The CSPI began officially petitioning the FDA earlier this year to remove trans fats from the US food chain, stating that: "Partially hydrogenated vegetable oils […] cause thousands of heart-attack deaths each year" and that "safer alternatives are widely available".
Since then, the consumer advocacy organization has demanded that restaurants be required to "warn" customers if they use partially hydrogenated vegetable oils (PHOs) and in September castigated McDonald's for not keeping its promise to eliminate artificial trans fat from its cooking oil.
However, this week, Alison Kretser, director of scientific and nutrition policy, for the GMA, said that: "The CSPI has dramatically oversimplified the facts about trans fat."
She qualified this by saying that: "Food company initiatives have already led to significant reductions of trans fat across the entire food supply. However, the pace of future reformulations depends in large part upon the commercial availability of alternative oils as well as the time needed to make and test product reformulations."
Kretser said that one of the main challenges faced by the food companies is finding alternative oils that can give products the taste, texture and shelf life that consumers have come to expect.
"For many companies, finding the right substitute for each product they sell takes from 18 months to three years or longer," she said.
However, she believes that an even greater challenge to be faced, once a substitute oil is located, is for food companies to actually secure enough of it to satisfy demand.
"In its petition, CSPI repeatedly cites the availability of alternatives to partially hydrogenated oils as one of the reasons to ban its use. In reality, there is not a commercially-viable supply of any of the alternative oils," she said.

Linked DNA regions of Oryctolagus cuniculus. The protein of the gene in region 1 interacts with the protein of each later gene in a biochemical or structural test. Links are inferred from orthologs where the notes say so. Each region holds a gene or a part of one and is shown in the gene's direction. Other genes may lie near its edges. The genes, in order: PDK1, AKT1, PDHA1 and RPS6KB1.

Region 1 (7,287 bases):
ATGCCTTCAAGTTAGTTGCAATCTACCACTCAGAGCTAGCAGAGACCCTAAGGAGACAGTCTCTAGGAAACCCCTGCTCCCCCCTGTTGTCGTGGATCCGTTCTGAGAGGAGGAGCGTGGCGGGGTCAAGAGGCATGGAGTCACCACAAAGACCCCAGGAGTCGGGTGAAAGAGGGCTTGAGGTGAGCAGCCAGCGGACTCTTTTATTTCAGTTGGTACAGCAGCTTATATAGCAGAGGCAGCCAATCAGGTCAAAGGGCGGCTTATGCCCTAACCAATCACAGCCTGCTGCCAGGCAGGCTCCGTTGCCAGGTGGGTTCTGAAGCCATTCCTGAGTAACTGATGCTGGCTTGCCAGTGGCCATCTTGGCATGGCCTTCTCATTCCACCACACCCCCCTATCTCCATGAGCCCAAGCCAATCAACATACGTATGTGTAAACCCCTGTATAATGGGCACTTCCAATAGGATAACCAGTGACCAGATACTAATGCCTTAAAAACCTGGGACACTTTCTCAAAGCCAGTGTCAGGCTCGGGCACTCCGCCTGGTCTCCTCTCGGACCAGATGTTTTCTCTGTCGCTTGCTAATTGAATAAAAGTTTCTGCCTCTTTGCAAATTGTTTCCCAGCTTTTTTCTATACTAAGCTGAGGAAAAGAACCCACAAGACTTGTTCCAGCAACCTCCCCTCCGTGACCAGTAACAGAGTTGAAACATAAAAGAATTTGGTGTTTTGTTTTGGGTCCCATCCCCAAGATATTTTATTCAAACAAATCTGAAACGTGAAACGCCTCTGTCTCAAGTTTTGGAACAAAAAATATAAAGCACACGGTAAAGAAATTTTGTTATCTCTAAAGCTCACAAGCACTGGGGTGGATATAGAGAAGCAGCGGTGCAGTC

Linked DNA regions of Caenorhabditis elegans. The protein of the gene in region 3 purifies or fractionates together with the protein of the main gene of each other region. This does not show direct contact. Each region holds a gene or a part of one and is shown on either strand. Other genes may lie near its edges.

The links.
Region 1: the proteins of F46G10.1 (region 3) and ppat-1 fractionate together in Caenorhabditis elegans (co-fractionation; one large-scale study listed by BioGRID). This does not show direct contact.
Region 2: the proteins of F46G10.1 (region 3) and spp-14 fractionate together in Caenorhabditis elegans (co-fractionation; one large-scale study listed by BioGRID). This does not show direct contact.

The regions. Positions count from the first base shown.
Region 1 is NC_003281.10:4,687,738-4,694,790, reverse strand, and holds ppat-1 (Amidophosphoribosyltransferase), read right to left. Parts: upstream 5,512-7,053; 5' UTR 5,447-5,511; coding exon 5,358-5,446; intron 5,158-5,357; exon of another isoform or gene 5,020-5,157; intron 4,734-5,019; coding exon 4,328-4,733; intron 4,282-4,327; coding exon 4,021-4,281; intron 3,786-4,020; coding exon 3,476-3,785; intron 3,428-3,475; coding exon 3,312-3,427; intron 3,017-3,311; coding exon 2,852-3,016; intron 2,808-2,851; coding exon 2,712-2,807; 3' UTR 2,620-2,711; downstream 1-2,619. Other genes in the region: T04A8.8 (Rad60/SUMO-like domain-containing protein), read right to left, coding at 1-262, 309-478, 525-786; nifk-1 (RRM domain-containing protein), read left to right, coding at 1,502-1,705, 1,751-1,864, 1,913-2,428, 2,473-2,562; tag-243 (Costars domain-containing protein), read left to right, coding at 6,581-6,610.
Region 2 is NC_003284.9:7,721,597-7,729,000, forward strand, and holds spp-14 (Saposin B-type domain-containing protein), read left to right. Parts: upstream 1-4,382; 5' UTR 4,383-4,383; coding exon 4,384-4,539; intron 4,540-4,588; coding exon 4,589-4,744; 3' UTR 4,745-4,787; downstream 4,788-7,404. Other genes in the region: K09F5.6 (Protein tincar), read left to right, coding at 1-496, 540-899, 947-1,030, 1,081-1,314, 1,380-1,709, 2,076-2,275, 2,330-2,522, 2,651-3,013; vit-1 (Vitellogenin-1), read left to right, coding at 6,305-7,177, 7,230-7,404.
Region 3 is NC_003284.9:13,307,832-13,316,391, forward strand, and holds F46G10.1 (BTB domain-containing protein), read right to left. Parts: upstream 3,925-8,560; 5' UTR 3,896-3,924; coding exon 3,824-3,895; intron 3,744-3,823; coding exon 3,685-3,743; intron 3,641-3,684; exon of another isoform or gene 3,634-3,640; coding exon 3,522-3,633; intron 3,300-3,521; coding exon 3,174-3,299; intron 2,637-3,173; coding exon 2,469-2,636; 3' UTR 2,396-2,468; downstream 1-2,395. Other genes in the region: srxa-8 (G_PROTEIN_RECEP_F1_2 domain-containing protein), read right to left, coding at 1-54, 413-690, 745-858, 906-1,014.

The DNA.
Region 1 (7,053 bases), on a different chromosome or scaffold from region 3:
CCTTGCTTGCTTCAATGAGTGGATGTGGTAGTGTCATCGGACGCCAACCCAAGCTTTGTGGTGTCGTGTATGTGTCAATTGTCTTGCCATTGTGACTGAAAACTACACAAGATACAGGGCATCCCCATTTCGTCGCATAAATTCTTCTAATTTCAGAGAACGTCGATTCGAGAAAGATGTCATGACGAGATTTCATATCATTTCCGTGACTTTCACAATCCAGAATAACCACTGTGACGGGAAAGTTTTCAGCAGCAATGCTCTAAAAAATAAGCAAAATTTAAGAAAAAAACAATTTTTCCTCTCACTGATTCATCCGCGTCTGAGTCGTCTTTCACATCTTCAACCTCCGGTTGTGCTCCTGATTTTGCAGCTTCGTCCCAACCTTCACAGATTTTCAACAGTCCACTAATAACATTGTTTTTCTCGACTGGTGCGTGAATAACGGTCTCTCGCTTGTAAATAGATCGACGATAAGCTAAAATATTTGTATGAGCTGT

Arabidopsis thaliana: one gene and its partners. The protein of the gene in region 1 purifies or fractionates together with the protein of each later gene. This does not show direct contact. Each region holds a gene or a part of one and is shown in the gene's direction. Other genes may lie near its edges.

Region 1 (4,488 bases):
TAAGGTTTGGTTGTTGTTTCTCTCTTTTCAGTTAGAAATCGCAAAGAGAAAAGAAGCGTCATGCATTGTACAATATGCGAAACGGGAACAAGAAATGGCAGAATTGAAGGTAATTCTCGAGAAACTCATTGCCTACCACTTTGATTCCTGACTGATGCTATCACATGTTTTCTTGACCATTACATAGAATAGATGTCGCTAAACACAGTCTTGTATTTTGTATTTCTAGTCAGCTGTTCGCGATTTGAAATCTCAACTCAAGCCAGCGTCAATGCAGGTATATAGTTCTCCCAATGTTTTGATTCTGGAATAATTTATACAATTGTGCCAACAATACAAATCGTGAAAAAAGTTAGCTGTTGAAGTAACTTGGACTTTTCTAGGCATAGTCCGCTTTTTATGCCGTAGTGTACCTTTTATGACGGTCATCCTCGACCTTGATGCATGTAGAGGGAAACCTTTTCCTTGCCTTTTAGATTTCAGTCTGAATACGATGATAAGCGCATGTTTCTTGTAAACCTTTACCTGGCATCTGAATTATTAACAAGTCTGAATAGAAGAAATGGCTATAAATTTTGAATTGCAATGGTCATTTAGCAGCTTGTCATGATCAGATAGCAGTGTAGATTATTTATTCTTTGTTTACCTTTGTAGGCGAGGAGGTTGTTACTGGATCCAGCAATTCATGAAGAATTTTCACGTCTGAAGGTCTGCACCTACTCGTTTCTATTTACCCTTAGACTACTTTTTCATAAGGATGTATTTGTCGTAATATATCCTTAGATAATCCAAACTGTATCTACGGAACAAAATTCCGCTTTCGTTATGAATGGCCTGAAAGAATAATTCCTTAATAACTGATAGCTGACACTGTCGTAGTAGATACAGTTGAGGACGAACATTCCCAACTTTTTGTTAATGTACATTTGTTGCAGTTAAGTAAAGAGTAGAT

Kretser commented that one GMA member company had reported that reformulating a single brand of its snack foods with Nusun - a commonly suggested alternative to partially hydrogenated oils - would require that it use the entire supply of Nusun currently available.
She added : "Planting, harvesting and processing new crops for oils will take several years to meet the production demand of the entire food industry."
Perhaps more worryingly for the health lobby is that Kretser is of the opinion that an effort to force companies to use alternatives to PHOs before substitute oils are available "would have the unintended consequence of increasing saturated fat consumption".
GMA thinks instead that realistic goals and an achievable time frame should be put in place.
However, Michael Jacobson, the executive director of CSPI, assured FoodNavigatorUSA.com that his organization was not asking for an immediate ban on trans fats, but was simply getting the ball rolling because it was aware of the pace at which the FDA works.
"Nothing the FDA does goes quickly - it took them over 12 years to require the labeling of trans fats - we wanted to initiate the process," he said.
Moreover, he agreed with the GMA's worries that if trans fats were to be banned now, food companies would have supply difficulties and noted that the time it will take the FDA to regulate this issue will give farmers enough time to grow alternative crops.
"Many food companies, especially the bigger ones, such as Kraft and Campbell's are hard at work to come up with alternatives," Jacobson said, adding that he believes that in five years time trans fats will be virtually gone from the prepared food supply, though he is more scpetial about the reastaurant business where labeling will not be required.